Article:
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Marketing and its new responsibility to a human journey

It is a well-known fact that as the world around us is changing very fast, consumers are more open to experimenting and exploring new things. But how is marketing keeping up with these advances from increasingly segmented and hyperconnected consumers?

Some of the most pressing themes of modern marketing include the battle for attention, changes in data privacy and the rise of assisted commerce, and of course, product innovations. But what lies at the heart of all these efforts? People.

Across all organizations and functions, every strategy and every plan is created bearing in mind the target audience. And while we need to dive deep in concepts like Agile, Design Thinking, Data Science, AI, Innovation, we also need to consider factors like Behavior, Motivation, Tensions.

Further COVID-19 added to these additional responsibilities of home office, home schooling and juggling multiple priorities at the same time. This period only accelerated our need to have a collective awareness about the human being and about how much we needed to stop and see what really matters- our life and our family. We went from FOMO to JOMO: we have been inundated with so much information that we forgot the importance of a good direction, a good briefing, a good conversation.

How does marketing fit into this dynamic? Good marketing must collaborate with the journey and be useful, and start within the company- with empathy, good leadership, diversity, and an appreciation of the culture of error and constant feedback.

Marketing should go from the inside out, from the outside in, and be involved in making the right decisions, especially in today’s era when, according to Jean Baudrillard, "We live in a world where there is more and more information, and less and less meaning."

In an article by Fernando Teixeira from Adobe he quotes the book “Nine myths about work”, in which British researcher Marcus Buckingham deconstructs a series of myths, including the one that people care about the companies where they work. Instead, he says, they care about their teams. This is a great watch-out on where attention is being directed. People aren't leaving companies just for money or recognition.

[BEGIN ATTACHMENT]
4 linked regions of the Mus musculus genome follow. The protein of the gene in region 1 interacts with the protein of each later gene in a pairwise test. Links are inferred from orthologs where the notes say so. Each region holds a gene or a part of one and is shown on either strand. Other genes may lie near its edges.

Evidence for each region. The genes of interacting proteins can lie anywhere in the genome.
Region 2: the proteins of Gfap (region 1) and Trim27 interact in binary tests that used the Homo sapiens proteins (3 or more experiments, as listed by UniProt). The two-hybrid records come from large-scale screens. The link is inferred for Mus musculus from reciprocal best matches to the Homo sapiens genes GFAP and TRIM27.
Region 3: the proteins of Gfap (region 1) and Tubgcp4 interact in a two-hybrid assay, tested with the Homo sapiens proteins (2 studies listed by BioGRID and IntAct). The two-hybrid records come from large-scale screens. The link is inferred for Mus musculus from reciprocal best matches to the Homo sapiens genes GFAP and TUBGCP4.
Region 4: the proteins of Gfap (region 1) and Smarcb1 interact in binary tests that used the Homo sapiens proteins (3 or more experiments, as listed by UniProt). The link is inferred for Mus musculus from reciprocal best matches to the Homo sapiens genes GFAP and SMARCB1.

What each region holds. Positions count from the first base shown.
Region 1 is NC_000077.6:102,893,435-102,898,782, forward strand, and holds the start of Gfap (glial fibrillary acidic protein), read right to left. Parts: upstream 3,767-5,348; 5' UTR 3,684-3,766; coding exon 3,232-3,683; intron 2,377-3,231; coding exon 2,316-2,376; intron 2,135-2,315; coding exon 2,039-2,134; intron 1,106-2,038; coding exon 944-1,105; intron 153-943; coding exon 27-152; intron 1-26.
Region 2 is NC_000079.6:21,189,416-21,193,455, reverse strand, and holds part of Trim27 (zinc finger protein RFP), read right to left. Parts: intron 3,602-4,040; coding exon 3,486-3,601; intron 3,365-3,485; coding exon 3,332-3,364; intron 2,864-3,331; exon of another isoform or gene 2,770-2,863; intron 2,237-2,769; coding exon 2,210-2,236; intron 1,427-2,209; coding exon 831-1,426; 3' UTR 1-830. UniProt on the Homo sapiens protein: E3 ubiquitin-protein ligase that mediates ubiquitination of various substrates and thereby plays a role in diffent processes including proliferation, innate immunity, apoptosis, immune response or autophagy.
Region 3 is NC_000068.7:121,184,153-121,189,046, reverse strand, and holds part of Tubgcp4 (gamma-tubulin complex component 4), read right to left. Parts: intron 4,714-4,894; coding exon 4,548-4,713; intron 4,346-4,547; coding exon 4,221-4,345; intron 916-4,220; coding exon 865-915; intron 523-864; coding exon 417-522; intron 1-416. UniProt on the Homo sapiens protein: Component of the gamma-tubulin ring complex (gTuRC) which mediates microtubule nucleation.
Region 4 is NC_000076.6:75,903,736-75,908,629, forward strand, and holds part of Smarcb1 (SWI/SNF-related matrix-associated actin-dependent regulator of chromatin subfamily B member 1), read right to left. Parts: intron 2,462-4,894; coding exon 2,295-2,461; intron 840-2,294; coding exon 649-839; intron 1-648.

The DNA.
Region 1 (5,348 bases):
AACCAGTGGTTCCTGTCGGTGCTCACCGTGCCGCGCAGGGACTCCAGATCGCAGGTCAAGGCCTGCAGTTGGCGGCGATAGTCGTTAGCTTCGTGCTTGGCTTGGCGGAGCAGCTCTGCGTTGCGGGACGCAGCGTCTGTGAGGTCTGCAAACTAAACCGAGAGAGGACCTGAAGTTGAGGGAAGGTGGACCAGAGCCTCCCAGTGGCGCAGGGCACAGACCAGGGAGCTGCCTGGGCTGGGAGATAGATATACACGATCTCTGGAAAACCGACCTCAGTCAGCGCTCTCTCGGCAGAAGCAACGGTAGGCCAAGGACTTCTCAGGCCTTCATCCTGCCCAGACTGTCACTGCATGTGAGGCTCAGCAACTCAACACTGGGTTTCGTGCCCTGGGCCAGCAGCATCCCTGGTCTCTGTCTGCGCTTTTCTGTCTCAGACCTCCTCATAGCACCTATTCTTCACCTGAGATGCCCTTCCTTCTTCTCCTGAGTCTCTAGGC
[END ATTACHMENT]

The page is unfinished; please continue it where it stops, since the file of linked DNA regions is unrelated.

And believe me, this is not a problem, this is where the real opportunity is.

Here are some tips that contribute to the marketing journey. They are fundamental for any company that wants to grow, regardless of its current size.

#1 To understand things, we need to have repertoire- so we need to be curious without fear… as Fear is the enemy of curiosity.

#2 We need to provide conditions for engagement, happiness, and performance

#3 Empathy is not only a buzzword, mental health is an urgent priority in people’s lives (from workers to consumers)

#4 Good questions are essential for everything. As Warren Berger famously mentioned, "Knowing the answers will help you in school but knowing how to ask questions will help you in life."

#5 Knowing your target is a premise.

#6 Tests will be done, mistakes made, and it's all part of growing up.

#7 Connect everything possible into a single data lake. It is important for people to create the ability to search for solutions through investigating data and creating hypothesis.

#8 Strategy must be done carefully, with a lot of research, with evidence to future trends mapped to design short, medium and long-term hypothesis, preferably in addition to influencers, trend setters as real-life matters.

#9 Forget the funnel strategy: top-down, which starts with brand awareness, through interest, consideration and intention to evaluation, purchase, and relationship with the brand. Today the consumer expects mass customization. So, take care of data intelligence with patterns and algorithms to make this possible.

#10 Take advantage of crisis that companies are most afraid to invest in and target Innovation, get ahead in all ways, from product to user experience.

Mayra has a degree in Marketing and a specialization in Marketing and Communication Management at theUniversity of São Paulo (USP), in Marketing Intelligence at the Universidade Nova IMS in Portugal and Intercultural Communication at the University of Florida in the United States and is currently Head of Innovation Strategy at Ambev. The Innovations area involves the company's alcoholic brands, the most loved and admired in Brazil: Becks, Budweiser, Stella Artois, Corona, Bohemia, Skol, Brahma, Antarctica, among others.

Throughout her career, she has worked in the strategic team of large companies in the technology (consumer electronics) and services sectors, where the focus has always been to identify consumer problems, and then develop products and studies relevant to them.